Security vendor Carbon Black has unveiled its latest technology to protect endpoint devices, Streaming Prevention. It claims it will protect users against both malware and non-malware attacks. The technology is the foundation of Carbon Black’s Next Generation Anti-Virus (NGAV) product line.
According to Patrick Morley, Carbon Black’s President and Chief Executive Officer: “‘Streaming Prevention’ marks a significant breakthrough in the NGAV market. With Cb Defense, our customers can confidently replace legacy antivirus and achieve a level of endpoint protection that redefines what it means to be ‘safe.'”
What is Streaming Prevention?
In a blog written by Michael Viscuso, Chief Technology Officer, Carbon Black, there is more detail on how Streaming Prevention works. Viscuso says: “In contrast to legacy AV and machine-learning AV, streaming prevention monitors the activity of applications and services, including communications between processes, inbound and outbound network traffic, unauthorized requests to run applications, and changes to credentials or permission levels.”
There are four stages in the Streaming Prevention process:
- Real-time sensor: A real-time, lightweight sensor sitting on the protected system captures and analyses every event on that device. It is not clear what lightweight means or the level of resources is required to do the analysis. It is not designed for mobile devices which suggests it needs a reasonable level of processor and memory.
- Event Tagging: Once analysed, each event is given one or more tags that describe its behaviour. As an attack develops, Viscuso says that IT security will be able to read the tags to see each step an attacker is taking.
- Attack Analytics: Carbon Black is using a number of different analytic engines to examine the tags. It will use these to create a risk profile for an event. At the event level, much of what malware does is identical to other software programmes. It will be interesting to see how effective these new attack analytics are, especially in spotting 0day attacks.
- Enforcement Engine: Each event gets a risk score. The higher that score the more likely the Enforcement Engine will kick in. This will then block the attack. Customers are able to set their own levels at which warnings are issued. It will give users an early opportunity to stop a risky app or process. However, too many warnings and users will ignore them forcing the Enforcement Engine to step in.
Learning from the finance industry
The key to Streaming Prevention is its use of event stream processing (ESP). This means that while events are looked at initially in isolation it is how they are put together that matters. Think of it as a large box of Lego. Each piece has a colour, shape and size. Creating a house, helicopter or spaceship requires a given number of blocks in a set sequence. ESP is looking for those sequences in order to fully identify an attack.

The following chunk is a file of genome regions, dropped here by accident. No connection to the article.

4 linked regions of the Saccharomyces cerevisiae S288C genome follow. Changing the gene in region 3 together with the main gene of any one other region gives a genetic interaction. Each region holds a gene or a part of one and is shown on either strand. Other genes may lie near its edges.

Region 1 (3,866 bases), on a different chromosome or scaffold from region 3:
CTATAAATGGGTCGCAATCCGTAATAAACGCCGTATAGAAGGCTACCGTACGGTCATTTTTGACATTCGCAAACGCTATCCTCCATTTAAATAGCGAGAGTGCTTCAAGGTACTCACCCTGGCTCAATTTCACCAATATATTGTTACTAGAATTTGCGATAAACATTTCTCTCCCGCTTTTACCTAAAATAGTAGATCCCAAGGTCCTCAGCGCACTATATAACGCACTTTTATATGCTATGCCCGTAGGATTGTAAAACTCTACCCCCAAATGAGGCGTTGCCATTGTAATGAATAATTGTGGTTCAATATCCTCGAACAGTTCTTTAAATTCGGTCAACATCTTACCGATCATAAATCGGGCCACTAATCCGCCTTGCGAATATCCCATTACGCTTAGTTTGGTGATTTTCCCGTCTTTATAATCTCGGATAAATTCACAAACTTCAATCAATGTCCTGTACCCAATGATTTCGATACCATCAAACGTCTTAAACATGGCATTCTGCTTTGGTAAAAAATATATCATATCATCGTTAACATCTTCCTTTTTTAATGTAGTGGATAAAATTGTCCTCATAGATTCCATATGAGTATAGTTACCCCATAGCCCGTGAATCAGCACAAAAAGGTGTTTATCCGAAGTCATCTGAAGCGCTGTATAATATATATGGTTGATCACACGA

This is where Carbon Black believes it can do a better job that the AI and machine learning AV solutions. Carbon Black and its competitors want to show they can be the first to detect an attack. This is important. Traditional AV relies on detecting malware using a known pattern. Here the “magic” is about detecting possible harmful patterns.
The key will be how many 0day attacks Carbon Black begins to talk about detecting. It will also have to avoid falling into the trap of its key competitors in wrongly identifying behaviour. For example, users of Cylance had major problems with it and Steam. This is because Steam updates itself, a behaviour not unlike some malware. The only solution for almost a year was to mark all the directories used by Steam as safe. Given the amount of malware around gaming this was highly risky.
It will be some months before we know if Carbon Black has managed to get around this problem.
What are non-malware attacks
Malware downloads itself to the local machine before executing. Non-malware attacks takes advantage of legitimate programmes and processes, using them to execute its instructions. As such, AV software does not shut down or sandbox those programmes. This makes it very hard to detect where an attack is coming from.
Phishing emails with infected Office documents can create non-malware attacks. Rather than the macro downloading a malicious programme it uses Windows PowerShell or other operating system utilities. It passes them commands which they execute. As the commands are for legitimate software the AV may warn about the macro but won’t block it or the payload.
Carbon Black is saying that Streaming Prevention will detect and prevent this type of attack. It believes that it is the only vendor, at this time, able to do this. Without third-party AV lab verification this is difficult to substantiate. As the main AV labs do their next set of AV comparisons it will be interesting to see how many include non-malware attacks and defences.
Carbon Black believes it has a jump on the competition. The security industry is heavily focused on behavioural analytics and machine learning/AI. It sees these as enabling it to detect attacks early, especially the more complex attacks. By breaking with the pack Carbon Black is taking a chance. It is not as big a chance as it looks.
It is using event monitoring, an approach well known to system administrators. By tagging each event and then passing it to an ESP tool to see how the events come together it allows the attack to be easily seen and read. The only question is how effective it will be against 0day attacks and new malware.